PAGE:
LOOKING back at the reason for my involvement-in hatching and running some projects, I’m tempted to borrow Ayn Rand’s title, “The Virtue of Selfishness.”
For one, “Eco-walk” the ongoing environmental program for children at the Busol Watershed. The project evolved after Dr. Julie Cabato confirmed I was diabetic. The signs started coming in immediately after July 16, 1990 earthquake. I was and had become a sugar magnate without a hacienda.
“You need to exercise daily to burn sugar,” Dr. Cabato told me. Taking the queue, I thought of a program to force me to walk, exercise, and burn sugar on a daily basis. I contacted colleagues in the media and, together, we hatched “Eco-walk,” a simple program of bringing kids to trace the source of the water coming out of their home faucets to the Busol Watershed. There, the kids identify plants and trees, insects, drink water from the source and then plant a tree which they pledge to take care of as their own “family tree.”
As more children wanted to experience the program, volunteers from the “Timpuyog ti Iit” and I would hike daily to Busol, bringing children who are so excited to know where their water comes from and to add their own trees to the watershed.
The program evolved out of my need to burn my sugar through walking-up Busol with kids, delaying its eventual result that came 20 years after the project began. That was more than three years ago, when nephrologist, Dr. Josefina Luspian told me gently that diabetes had destroyed my kidneys and that I had to start undergoing blood-cleansing or dialysis four times a week to survive.
Beyond providing the opportunity for kids to trace their water source, the project evolved out of my need for self-preservation, to delay the eventual and most devastating result called total kidney failure.
Luckily, “Eco-walk” won for the city a “Galing-Pook” award as one of the country’s most effective and innovative local government programs.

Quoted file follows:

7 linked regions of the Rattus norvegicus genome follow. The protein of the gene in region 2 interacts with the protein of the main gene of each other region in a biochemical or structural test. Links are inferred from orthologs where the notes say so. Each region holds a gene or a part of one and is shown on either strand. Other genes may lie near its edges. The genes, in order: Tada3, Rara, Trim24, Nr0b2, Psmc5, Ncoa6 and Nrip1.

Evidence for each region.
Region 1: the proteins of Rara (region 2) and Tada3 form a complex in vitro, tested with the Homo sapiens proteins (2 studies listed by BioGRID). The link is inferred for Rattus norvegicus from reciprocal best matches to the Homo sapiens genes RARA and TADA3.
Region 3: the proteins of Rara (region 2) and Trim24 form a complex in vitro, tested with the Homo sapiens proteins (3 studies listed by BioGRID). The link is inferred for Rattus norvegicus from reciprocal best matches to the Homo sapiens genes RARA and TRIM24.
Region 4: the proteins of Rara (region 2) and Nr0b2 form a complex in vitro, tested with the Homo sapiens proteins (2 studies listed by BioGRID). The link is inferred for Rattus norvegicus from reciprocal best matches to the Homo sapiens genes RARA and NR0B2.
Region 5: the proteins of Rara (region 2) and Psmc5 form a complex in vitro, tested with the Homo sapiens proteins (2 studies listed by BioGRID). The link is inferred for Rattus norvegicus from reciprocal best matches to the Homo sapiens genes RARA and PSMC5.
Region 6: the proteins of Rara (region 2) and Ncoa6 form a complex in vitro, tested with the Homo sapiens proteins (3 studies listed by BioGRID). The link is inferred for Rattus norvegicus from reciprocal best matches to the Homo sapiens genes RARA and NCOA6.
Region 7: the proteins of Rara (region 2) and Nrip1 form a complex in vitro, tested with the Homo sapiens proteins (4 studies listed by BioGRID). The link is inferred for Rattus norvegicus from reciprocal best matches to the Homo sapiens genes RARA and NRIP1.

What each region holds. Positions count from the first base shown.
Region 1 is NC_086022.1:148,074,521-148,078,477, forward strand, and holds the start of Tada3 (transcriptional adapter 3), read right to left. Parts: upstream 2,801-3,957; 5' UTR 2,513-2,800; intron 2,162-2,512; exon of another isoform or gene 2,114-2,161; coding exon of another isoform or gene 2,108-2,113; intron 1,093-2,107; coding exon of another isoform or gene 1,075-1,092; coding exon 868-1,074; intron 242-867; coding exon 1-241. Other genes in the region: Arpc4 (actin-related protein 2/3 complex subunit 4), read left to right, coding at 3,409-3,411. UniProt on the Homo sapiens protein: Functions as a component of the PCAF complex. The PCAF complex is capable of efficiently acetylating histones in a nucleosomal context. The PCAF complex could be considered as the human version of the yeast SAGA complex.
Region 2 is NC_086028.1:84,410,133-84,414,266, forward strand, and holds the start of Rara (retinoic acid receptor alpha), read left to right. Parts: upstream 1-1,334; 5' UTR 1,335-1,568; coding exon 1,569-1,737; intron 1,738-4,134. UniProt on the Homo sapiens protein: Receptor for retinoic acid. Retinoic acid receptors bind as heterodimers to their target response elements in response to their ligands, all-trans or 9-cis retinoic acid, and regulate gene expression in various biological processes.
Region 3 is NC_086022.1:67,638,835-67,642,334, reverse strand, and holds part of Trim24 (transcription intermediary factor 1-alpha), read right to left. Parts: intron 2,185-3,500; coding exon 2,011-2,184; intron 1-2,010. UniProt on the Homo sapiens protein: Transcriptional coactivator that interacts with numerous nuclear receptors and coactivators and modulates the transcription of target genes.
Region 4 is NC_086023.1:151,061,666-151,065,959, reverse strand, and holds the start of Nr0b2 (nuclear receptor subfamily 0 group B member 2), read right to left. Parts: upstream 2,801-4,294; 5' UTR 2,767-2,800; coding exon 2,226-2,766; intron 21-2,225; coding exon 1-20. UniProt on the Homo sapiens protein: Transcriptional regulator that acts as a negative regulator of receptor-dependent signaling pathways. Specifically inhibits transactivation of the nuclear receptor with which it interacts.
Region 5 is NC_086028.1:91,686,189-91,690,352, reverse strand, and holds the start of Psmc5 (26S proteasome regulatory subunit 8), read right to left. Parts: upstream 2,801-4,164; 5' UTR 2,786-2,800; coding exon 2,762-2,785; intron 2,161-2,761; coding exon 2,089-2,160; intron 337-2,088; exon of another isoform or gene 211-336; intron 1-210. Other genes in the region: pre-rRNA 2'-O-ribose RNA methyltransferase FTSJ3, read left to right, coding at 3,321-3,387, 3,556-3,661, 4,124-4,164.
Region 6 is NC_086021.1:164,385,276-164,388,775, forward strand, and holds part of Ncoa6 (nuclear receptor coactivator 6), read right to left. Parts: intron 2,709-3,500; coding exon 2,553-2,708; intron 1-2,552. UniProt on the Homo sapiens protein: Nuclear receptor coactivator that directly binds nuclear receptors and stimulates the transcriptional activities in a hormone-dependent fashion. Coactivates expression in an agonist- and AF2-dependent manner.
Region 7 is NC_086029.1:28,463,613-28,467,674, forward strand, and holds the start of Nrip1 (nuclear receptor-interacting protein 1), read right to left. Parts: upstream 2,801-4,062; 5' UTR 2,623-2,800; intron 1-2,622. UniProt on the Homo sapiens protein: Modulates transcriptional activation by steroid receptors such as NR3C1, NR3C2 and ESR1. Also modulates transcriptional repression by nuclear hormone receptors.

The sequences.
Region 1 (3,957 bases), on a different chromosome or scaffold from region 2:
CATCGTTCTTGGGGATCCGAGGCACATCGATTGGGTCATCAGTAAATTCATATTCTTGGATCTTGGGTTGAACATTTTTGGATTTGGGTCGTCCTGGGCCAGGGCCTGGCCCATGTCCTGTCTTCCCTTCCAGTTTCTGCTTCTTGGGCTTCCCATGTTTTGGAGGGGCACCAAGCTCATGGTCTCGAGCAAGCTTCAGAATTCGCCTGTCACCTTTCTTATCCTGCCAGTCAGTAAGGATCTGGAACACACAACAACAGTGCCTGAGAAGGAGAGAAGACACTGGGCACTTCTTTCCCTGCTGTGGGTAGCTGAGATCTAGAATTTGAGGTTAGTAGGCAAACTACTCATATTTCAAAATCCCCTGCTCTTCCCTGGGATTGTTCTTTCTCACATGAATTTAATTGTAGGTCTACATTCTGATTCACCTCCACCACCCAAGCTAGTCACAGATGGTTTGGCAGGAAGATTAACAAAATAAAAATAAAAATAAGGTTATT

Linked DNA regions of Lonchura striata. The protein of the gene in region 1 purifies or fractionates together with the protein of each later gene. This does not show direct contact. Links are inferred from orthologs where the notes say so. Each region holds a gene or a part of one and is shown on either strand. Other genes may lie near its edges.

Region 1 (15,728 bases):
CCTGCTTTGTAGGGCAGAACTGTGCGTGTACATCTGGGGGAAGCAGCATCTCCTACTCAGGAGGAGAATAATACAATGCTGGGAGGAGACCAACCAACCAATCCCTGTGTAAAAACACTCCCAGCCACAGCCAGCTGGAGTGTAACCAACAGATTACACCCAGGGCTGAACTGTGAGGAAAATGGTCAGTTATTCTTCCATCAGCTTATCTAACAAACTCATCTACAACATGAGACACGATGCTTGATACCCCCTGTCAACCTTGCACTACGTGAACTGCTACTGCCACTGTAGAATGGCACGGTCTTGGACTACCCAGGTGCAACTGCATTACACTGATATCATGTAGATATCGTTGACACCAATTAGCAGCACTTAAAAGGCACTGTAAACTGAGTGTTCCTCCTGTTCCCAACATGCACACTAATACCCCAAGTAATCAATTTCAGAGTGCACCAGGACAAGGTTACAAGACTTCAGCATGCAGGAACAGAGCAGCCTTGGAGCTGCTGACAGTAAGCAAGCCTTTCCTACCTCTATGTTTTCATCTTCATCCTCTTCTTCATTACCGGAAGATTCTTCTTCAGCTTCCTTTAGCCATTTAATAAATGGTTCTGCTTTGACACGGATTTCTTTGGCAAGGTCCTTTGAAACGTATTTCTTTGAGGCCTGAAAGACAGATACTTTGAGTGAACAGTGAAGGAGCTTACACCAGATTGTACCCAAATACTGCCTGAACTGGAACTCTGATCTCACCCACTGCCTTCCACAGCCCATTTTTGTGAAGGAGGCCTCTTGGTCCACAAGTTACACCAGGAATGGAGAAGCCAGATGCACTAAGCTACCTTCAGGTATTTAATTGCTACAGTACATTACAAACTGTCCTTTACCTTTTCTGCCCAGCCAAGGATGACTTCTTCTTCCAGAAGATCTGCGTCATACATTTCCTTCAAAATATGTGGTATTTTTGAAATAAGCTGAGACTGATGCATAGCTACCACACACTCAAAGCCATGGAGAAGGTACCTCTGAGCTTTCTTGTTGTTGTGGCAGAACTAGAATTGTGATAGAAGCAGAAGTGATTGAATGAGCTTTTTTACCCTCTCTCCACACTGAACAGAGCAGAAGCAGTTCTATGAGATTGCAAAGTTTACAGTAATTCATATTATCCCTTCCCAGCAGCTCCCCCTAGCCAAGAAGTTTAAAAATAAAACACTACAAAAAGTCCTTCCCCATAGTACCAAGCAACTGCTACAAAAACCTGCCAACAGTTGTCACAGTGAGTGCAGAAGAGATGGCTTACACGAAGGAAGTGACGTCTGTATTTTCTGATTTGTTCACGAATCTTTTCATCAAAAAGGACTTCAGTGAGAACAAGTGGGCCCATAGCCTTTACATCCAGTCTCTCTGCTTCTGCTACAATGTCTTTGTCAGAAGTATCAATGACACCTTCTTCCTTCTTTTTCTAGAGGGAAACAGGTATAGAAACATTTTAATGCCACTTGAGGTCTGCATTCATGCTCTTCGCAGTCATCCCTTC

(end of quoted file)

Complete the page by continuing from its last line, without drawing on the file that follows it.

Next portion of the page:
The recognition prompted the Civil Service Commission (CSC) to step up my salary grade in city hall. The promotion was questioned by a department head who eventually had to recognize it after the CSC wrote her to respect the correct salary grade. In later years, she eventually exposed herself to international trainings on the environment and then advised me to come up with environmental projects for the city. Perhaps she did not know Eco-walk was on-going, without funding for 20 years by the time she made the advice.
The project evolved because barangay captains, who then called themselves “Timpuyog ti Iit,” helped us start the program. They built the lecture shed and guided kids for years in their forest exploration. Some were given modest allowances coming from a grant from the Canada International Development Agency that supported the program for years.
To them, especially their president, the late Punong barangay Manny Flores of Kabayanihan, were my eternal gratitude.
In the same vein, I am indebted to the various volunteers, including teachers, principals, and members of the police force, for supporting “Urban Heritage Walk,” a twin project of “Eco-walk” that provides the opportunity for kids to know Baguio history by a walk-through historical spots and know, among other things, why Session Rd., the city’s main street, is called such.
Children and even adults who would like to experience “Eco-walk” and/or “Urban Heritage Walk” may call up the public information division of the city mayor’s office (442-2502) or this writer (09167778103).
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